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On Food and Cooking Paperback – February 1, 1997

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Product Details

  • Paperback: 704 pages
  • Publisher: Scribner; Reprint edition (February 1, 1997)
  • Language: English
  • ISBN-10: 0684843285
  • ISBN-13: 978-0684843285
  • Product Dimensions: 9.1 x 6.2 x 1.7 inches
  • Shipping Weight: 2 pounds
  • Average Customer Review: 4.8 out of 5 stars  See all reviews (68 customer reviews)
  • Amazon Best Sellers Rank: #50,328 in Books (See Top 100 in Books)

Editorial Reviews Review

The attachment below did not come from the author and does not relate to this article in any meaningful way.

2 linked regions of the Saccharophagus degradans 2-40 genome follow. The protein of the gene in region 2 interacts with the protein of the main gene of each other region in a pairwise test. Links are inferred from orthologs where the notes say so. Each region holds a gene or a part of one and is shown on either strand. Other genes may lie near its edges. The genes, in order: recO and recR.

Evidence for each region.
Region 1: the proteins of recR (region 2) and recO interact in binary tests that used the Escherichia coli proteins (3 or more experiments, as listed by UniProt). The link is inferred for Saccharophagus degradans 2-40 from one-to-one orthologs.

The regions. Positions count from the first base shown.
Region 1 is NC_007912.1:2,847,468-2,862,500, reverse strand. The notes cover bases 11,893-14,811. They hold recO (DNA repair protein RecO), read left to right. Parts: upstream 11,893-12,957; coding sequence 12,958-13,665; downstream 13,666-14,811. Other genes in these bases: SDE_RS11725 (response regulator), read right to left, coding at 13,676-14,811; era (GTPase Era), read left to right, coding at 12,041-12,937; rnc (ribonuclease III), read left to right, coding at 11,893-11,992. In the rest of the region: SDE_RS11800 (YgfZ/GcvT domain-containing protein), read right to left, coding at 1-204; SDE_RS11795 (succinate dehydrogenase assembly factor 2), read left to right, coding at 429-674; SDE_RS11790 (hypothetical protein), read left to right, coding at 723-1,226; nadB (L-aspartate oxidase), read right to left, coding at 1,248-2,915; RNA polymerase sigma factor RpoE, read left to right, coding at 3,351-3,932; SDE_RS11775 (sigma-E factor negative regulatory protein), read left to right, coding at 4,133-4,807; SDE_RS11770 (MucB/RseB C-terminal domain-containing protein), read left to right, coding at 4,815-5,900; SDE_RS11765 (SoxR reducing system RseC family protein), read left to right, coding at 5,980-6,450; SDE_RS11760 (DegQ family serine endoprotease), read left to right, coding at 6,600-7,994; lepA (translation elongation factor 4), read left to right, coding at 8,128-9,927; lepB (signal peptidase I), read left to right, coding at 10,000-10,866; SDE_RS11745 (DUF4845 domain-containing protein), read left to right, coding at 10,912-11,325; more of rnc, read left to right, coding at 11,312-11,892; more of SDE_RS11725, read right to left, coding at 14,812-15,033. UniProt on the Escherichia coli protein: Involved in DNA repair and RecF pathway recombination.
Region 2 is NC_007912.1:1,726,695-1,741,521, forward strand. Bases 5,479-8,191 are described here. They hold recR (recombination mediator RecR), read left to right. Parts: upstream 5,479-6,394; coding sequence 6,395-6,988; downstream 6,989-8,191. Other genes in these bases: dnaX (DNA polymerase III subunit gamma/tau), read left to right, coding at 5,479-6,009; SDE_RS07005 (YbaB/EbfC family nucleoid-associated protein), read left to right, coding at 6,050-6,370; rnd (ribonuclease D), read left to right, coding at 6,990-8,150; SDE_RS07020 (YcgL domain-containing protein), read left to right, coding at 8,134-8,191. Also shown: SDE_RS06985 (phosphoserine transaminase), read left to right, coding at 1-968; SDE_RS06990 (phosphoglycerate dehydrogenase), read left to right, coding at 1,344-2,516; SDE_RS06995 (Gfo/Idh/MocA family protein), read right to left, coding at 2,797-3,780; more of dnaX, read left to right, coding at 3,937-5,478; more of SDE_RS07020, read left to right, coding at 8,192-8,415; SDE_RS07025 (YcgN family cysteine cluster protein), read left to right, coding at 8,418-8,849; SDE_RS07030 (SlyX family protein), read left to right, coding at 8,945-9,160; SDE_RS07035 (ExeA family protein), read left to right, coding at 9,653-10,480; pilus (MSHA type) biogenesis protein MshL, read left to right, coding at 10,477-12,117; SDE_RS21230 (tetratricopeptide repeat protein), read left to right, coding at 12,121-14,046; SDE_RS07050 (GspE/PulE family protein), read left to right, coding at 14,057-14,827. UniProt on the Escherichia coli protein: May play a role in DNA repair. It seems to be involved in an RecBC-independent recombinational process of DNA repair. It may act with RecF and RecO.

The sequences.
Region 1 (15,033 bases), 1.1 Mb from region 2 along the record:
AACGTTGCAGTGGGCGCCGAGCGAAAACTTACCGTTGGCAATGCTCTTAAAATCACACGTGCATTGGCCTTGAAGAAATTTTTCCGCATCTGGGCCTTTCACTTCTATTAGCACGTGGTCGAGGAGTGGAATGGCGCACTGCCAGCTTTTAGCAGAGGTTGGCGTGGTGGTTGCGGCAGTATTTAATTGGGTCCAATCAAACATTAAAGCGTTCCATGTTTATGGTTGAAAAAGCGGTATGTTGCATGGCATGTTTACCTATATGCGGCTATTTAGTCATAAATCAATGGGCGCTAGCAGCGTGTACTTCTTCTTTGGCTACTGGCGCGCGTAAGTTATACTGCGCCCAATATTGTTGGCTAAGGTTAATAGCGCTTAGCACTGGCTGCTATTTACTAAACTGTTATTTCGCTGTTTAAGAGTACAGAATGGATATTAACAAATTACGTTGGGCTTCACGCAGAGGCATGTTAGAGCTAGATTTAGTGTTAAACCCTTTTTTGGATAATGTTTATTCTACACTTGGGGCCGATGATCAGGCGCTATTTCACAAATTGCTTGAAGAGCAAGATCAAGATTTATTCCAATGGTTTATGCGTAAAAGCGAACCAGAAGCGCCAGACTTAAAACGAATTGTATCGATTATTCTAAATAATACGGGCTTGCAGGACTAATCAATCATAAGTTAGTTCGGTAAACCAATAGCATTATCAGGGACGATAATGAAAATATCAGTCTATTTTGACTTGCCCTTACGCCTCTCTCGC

What makes white meat white? Does searing really seal in flavor? Why is it that fruits ripen but vegetables don't? These and other food mysteries are conclusively solved in Harold McGee's On Food and Cooking: The Science and Lore of the Kitchen. A unique mix of culinary lore, food history, and scientific investigation, McGee's compellingly readable book explores every aspect of the food we eat: where it comes from, what it's made of, and how and why it behaves as it does when we bake, broil, steam, or otherwise ready it for the table. In addition to chapters on foods such as eggs, fruit, meat, and dairy products, McGee investigates wine, beer, and distilled liquors (the first alcoholic beverage was probably produced 10,000 years ago when some honey was forgotten); food additives (adulterated food has always been with us); and digestion and sensation (most of our food aversions are learned by taste-testing in childhood), among other topics. A section on nutrition reveals, among much else, that Americans have always been prey to food faddism. The book concludes with an easy-to-understand investigation of the basic food molecules--water, carbohydrates, proteins, and fats and oils--and a discussion of cooking methods and utensil materials. There's a lively chemistry primer guaranteed to make clear and enjoyable what was probably less so in the classroom. With more than 200 illustrations, including extraordinary photos of cellular food anatomy, the book will delight anyone who cooks or enjoys food. --Arthur Boehm